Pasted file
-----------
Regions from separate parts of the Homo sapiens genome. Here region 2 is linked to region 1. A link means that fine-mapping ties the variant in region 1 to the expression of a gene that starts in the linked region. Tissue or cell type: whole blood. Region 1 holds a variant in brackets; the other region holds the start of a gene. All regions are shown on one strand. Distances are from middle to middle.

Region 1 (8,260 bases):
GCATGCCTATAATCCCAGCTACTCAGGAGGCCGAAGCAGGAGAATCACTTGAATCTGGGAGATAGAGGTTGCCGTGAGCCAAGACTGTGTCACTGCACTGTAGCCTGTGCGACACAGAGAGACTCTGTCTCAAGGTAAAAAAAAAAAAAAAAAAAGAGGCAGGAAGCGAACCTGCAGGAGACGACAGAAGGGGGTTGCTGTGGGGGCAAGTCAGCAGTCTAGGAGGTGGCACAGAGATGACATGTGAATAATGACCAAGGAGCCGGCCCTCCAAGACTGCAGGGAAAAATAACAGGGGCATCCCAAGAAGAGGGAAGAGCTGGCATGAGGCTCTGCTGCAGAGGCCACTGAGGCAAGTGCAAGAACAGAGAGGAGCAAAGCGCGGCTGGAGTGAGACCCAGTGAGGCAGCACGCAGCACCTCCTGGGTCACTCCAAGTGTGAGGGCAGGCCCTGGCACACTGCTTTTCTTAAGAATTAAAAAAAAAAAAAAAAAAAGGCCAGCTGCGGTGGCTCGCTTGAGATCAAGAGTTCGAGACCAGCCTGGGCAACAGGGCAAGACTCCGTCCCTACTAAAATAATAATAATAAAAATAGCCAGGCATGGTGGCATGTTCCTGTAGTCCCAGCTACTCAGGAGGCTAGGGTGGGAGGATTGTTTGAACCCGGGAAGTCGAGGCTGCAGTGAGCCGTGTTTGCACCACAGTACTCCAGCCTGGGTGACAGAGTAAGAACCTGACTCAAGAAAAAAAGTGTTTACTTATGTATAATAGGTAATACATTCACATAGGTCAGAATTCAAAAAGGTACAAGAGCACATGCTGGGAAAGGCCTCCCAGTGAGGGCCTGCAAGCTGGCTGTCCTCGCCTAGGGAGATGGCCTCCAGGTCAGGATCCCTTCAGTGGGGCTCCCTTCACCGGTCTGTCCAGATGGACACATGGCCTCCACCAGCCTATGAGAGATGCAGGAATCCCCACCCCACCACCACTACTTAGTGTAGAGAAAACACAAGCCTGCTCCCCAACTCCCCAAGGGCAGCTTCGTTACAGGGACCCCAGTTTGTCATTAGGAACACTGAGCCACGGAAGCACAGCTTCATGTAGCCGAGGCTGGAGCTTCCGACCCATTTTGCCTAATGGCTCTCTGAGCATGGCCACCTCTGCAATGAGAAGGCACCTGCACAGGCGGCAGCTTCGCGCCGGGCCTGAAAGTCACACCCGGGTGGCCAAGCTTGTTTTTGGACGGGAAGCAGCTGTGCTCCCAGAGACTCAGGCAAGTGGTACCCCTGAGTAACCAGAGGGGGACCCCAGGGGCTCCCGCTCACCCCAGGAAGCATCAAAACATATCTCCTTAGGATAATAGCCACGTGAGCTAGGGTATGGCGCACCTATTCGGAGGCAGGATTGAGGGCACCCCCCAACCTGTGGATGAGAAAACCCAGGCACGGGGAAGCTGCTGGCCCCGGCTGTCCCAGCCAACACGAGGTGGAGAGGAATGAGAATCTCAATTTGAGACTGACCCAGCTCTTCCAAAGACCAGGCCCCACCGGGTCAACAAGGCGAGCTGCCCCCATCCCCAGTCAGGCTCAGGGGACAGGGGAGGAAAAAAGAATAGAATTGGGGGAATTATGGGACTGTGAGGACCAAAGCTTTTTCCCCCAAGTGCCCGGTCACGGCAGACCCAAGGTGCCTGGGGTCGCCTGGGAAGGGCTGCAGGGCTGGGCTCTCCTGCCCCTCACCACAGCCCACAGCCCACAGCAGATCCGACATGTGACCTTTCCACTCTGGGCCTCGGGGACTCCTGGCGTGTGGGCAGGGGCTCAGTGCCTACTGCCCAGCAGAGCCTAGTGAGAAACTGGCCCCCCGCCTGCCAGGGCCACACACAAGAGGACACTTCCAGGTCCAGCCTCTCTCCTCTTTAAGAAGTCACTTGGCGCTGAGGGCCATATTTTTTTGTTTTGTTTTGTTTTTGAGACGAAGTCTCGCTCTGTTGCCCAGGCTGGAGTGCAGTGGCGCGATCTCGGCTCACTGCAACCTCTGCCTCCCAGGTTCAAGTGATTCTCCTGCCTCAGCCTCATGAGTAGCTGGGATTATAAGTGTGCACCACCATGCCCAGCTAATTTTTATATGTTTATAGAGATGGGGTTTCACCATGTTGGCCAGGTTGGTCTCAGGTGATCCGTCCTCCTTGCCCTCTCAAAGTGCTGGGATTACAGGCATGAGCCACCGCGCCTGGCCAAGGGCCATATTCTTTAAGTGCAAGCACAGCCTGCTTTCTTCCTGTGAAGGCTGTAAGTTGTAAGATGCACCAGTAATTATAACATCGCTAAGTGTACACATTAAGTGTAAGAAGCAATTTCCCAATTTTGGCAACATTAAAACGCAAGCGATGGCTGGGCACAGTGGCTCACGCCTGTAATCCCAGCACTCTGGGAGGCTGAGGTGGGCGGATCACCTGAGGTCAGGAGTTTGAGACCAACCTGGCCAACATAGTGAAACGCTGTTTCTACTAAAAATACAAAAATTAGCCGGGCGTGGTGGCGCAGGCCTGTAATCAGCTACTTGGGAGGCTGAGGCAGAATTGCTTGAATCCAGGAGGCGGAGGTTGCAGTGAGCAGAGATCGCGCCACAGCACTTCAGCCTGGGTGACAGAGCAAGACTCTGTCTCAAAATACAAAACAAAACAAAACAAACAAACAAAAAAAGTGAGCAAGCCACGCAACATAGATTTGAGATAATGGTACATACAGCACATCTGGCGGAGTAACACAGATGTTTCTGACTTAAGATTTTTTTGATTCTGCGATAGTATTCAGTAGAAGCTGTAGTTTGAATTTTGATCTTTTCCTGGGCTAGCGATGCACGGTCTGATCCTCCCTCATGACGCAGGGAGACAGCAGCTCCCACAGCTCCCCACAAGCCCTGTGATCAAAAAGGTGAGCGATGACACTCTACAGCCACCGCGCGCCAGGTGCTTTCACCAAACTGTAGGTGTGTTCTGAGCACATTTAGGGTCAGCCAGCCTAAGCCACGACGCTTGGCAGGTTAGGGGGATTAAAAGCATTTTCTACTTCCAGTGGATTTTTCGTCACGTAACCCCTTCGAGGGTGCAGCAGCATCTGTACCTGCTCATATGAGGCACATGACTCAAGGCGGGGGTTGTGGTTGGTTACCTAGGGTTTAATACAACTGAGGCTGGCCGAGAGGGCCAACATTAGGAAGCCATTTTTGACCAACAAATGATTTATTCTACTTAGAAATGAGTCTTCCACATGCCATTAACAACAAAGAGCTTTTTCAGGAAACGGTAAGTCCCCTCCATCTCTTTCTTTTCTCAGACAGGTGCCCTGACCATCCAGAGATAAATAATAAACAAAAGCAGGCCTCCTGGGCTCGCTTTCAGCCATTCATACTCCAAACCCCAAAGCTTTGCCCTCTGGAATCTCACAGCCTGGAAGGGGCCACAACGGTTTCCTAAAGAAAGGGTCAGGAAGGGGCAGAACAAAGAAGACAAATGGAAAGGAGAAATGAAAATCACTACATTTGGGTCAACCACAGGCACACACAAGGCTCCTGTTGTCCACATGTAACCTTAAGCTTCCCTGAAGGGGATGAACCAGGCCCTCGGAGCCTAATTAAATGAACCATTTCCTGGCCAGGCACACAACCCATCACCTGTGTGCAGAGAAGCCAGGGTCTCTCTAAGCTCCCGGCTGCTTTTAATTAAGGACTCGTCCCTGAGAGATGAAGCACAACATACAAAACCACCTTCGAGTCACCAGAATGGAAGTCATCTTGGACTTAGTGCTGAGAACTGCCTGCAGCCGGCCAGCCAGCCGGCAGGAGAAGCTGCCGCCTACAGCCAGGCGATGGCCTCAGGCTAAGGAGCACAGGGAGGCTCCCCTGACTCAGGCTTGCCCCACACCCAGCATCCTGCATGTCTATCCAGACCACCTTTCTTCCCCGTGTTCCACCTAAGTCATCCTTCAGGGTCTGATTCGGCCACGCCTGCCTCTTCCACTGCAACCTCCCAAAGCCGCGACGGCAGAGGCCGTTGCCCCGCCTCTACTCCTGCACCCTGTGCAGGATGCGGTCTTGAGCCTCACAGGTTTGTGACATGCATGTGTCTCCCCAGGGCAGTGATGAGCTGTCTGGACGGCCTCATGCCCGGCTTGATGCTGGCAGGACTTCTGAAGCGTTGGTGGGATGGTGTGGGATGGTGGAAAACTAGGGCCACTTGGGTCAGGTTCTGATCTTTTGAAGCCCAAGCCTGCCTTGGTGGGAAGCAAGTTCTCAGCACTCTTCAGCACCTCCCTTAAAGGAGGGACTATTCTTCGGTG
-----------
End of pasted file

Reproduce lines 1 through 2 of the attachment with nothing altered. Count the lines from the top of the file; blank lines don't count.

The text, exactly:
Regions from separate parts of the Homo sapiens genome. Here region 2 is linked to region 1. A link means that fine-mapping ties the variant in region 1 to the expression of a gene that starts in the linked region. Tissue or cell type: whole blood. Region 1 holds a variant in brackets; the other region holds the start of a gene. All regions are shown on one strand. Distances are from middle to middle.

Region 1 (8,260 bases):